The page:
2011 30th International Conference of the Chilean Computer Science Society

M-CBIR: A medical content-based image retrieval system using metric data-structures Herbert Chuctaya, Christian Portugal, C´esar Beltr´an Cathedra Concytec in TIC National University of San Augustin, UNSA Arequipa, Peru

Juan Guti´errez, Cristian L´opez, Yv´an T´upac Cathedra Concytec in TIC National University of San Augustin, UNSA Arequipa, Peru

{juanherbert,christ.pz.cs,cesarbc}@gmail.com

{jcgutierrezc,criloal23,yvantv}@gmail.com

development of new computer vision techniques that allow the development of tools to support medical diagnosis, taking advantage of the multimedia information processed. In this scenario, the aim of this work is to implement a content-based retrieval system of medical images that allows us to retrieve and visualize, from a database, the set of most similar by content images for a given query image. In this way, the CBIR system can result in an automatic human body atlas. This work is organized as follows, Section 2 describes briefly the pre-processing of medical images through four feature extraction techniques, Section 3 describes the MCBIR model developed in this work, Section 4 discusses the test steps and experimental setups and Section 5 shows the results of the tests, conclusions and analysis are discussed in Section 6.

Abstract—This work is focused on the modeling and development of a CBIR (Content-based image retrieval) system applied to the recovery of digital medical images of a human body, denominated M-CBIR. This model is composed on two methodologies: features extraction techniques and metric data structures. When this set of techniques is applied to the search of different human body regions, it can retrieve the most relevant similar images to a query image. A real database of medical images composed of 772 medical studies was used to compare the robustness of the extraction techniques and evaluate the performance of the system, through four different extractors. The objective of this work will result in a digital atlas of human body for medical radiological center. Finally, analysis and conclusions are also discussed. Keywords-CBIR; image processing; feature extraction; medical images;

I. I NTRODUCTION CBIR (Content-based image retrieval) systems appears in the 80’s, where one of the first implementations was the IBM QBIC (Query by Image Content). In the last decade, CBIR systems became one of the most interesting topics in computer vision [1]. Some years ago, the systems of medical information only provided textual information about patients in treatment, later this data was stored in large databases where queries were made by text searching into the records of patients. Nowadays, the rapid increment of amount of medical information and the quick accessibility to equipment for medical imaging (MRI, PET, Scanners, etc. . . ), makes relevant the manage and storage of multimedia information. Traditional searches by text were not enough to accomplish the tasks of the medical staff, furthermore the increase in the production of medical digital images and clinical data requires the development of techniques for efficient storing and methods for a robust information extraction of this kind of data. Nowadays, the technology advances in medical research and the intensive use of digital multimedia information, produce data that has become the main resources for medical diagnosis used by the experts in the area. This increase of medical information has attracted the attention of the academic community, involving a lot of research for the 1522-4902/12 $26.00 © 2012 IEEE DOI 10.1109/SCCC.2011.18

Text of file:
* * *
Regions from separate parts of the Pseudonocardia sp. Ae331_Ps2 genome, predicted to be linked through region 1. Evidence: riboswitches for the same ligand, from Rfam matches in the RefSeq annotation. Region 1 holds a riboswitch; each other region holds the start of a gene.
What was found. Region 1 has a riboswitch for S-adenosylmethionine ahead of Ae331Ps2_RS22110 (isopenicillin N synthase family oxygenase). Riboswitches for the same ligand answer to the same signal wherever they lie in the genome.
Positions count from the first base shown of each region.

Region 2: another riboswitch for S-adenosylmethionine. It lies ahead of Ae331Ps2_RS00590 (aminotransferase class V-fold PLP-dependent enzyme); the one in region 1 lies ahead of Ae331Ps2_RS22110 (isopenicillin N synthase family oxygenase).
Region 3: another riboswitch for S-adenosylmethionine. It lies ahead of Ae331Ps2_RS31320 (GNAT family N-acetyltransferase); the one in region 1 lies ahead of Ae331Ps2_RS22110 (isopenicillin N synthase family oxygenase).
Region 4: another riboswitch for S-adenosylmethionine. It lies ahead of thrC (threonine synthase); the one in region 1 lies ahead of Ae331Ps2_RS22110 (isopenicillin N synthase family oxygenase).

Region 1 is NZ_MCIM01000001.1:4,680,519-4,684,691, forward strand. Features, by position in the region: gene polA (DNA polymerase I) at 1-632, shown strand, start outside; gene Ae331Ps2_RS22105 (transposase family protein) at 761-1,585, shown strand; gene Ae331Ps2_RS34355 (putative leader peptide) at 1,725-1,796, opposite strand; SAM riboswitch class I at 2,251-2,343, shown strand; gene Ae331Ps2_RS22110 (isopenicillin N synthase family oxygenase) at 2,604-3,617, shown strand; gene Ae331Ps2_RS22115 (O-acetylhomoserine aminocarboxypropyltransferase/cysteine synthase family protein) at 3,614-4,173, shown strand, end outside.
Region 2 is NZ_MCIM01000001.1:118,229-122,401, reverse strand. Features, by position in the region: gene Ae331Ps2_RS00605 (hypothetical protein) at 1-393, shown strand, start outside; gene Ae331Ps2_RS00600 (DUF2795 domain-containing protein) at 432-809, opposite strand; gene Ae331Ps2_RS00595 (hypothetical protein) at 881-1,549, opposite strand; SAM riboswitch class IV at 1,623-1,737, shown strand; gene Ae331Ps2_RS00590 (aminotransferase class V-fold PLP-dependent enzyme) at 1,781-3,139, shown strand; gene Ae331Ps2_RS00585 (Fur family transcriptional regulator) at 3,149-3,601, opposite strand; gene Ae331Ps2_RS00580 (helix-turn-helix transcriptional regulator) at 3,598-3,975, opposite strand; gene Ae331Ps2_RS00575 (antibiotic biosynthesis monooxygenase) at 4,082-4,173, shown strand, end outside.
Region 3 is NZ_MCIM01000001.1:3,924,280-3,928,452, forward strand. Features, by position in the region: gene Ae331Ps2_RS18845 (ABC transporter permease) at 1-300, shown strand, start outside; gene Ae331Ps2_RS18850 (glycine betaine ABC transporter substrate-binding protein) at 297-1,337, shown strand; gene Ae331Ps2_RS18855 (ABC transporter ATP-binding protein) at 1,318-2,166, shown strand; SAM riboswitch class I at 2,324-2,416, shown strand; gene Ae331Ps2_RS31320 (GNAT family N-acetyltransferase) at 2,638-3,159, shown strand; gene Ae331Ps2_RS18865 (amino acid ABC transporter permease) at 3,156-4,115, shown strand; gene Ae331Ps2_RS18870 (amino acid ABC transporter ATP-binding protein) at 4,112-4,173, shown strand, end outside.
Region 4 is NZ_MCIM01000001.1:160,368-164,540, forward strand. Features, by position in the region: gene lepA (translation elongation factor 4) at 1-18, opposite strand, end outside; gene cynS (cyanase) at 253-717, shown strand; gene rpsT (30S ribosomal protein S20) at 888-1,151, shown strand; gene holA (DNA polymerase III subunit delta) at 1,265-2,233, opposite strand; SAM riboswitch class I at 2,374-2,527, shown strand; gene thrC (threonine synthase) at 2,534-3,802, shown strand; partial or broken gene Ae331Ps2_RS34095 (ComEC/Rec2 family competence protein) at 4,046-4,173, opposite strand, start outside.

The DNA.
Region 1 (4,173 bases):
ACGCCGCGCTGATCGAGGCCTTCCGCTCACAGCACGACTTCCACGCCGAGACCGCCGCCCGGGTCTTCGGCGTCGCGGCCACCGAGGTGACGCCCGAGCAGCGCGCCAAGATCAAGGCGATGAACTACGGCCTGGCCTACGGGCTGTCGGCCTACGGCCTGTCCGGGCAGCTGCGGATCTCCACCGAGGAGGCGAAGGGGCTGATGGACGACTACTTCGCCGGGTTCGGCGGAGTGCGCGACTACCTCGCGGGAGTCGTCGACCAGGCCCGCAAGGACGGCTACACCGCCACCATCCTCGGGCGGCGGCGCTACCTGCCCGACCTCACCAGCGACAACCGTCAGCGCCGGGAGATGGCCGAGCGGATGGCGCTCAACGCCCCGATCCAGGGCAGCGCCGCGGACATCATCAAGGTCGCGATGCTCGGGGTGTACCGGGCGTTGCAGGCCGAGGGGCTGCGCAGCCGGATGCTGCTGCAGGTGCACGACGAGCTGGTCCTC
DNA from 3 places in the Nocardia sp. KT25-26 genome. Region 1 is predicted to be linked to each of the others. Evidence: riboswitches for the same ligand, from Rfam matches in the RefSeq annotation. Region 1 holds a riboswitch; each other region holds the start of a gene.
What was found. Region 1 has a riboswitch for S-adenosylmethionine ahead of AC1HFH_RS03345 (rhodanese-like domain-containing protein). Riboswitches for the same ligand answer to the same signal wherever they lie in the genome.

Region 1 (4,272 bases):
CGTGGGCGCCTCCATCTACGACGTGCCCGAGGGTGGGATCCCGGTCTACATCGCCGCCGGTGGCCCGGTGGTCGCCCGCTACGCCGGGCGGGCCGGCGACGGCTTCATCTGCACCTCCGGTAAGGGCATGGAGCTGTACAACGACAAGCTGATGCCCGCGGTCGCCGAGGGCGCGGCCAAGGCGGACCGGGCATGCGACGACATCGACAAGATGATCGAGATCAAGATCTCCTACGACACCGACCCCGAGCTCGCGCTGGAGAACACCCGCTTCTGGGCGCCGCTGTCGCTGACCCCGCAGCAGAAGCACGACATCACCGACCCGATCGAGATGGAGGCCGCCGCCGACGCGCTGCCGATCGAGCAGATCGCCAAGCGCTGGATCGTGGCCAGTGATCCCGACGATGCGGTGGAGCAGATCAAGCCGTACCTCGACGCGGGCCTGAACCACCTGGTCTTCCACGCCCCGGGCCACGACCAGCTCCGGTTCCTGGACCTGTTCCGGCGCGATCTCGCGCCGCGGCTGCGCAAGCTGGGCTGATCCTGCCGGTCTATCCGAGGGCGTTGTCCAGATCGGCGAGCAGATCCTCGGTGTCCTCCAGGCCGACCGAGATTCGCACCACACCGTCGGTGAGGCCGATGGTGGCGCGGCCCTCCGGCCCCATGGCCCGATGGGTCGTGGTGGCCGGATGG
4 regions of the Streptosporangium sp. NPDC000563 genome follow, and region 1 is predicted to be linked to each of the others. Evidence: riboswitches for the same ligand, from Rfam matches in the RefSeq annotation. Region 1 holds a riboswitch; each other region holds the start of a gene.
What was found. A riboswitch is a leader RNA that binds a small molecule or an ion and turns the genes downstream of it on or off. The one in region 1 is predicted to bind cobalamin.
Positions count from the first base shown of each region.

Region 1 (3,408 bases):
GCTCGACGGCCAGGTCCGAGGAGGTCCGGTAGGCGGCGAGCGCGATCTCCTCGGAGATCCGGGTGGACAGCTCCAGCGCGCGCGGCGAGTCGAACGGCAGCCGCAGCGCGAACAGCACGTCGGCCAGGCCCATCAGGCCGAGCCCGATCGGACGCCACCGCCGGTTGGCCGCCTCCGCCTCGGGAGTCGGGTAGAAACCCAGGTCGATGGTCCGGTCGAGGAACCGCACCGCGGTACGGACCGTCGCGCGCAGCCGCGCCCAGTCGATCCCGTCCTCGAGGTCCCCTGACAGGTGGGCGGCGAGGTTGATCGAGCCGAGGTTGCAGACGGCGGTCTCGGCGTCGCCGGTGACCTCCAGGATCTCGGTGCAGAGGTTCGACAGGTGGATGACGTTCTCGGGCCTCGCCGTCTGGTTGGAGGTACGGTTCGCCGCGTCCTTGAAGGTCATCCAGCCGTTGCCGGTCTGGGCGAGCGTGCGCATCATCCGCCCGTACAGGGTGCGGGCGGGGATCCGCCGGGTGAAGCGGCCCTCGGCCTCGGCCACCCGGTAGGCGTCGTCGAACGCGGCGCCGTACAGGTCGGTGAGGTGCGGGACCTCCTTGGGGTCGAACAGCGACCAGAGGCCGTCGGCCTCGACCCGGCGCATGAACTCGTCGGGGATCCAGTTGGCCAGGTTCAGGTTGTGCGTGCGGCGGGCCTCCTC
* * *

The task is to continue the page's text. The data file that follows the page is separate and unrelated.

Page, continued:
II. P RE - PROCESSING OF MEDICAL DIGITAL IMAGES We could say that Magnetic Resonance Imaging (MRI) and Computed Tomography (CT) are different in its method of production and have different utilities of application. The noise produced by this methods is associated with the use of electrical and external influences which affects the results in the features extraction of the image. These influences are associated with random noise that alter its brightness as consequence of this variability is necessary make a digital image pre-process step to ensure that the images conforms correctly to an initial pattern, in Fig. 1 we show the preprocessing step applied to an image with noisy environment around the regions of interest.

(a)

(b)

(c)

Figure 1. Example of a pre-processing step to a digital image. (a) Original Image (b) K-means and morphological filter (c) Resulting Image.

135

The pre-processing initial step converts the image from RGB to gray scale, then adjust the intensity value of the pixels and finally we binarize the image employing Kmeans with two channels, resulting in regions of interest like showed in Fig. 1(b), in this way we eliminate the noisy existent in the regions of interest in the image as shown in Fig. 1(a), obtaining a resultant image as shown in Fig. 1(c). III. F EATURE EXTRACTORS A. BIC (Border/Interior classification) As was proposed in [2], the method classifies the pixels of the image as interior or border. Then two histograms for the pixels classifies as edge and interior are generated. This descriptor uses the RGB color space, quantized in 64 colors. A pixel is considered as edge if this is found in the border of the image or if one of its adjacent pixels has different color and interior if its adjacent pixels have the same color. The neighborhood criteria considers four adjacent pixels (up, down, left, right).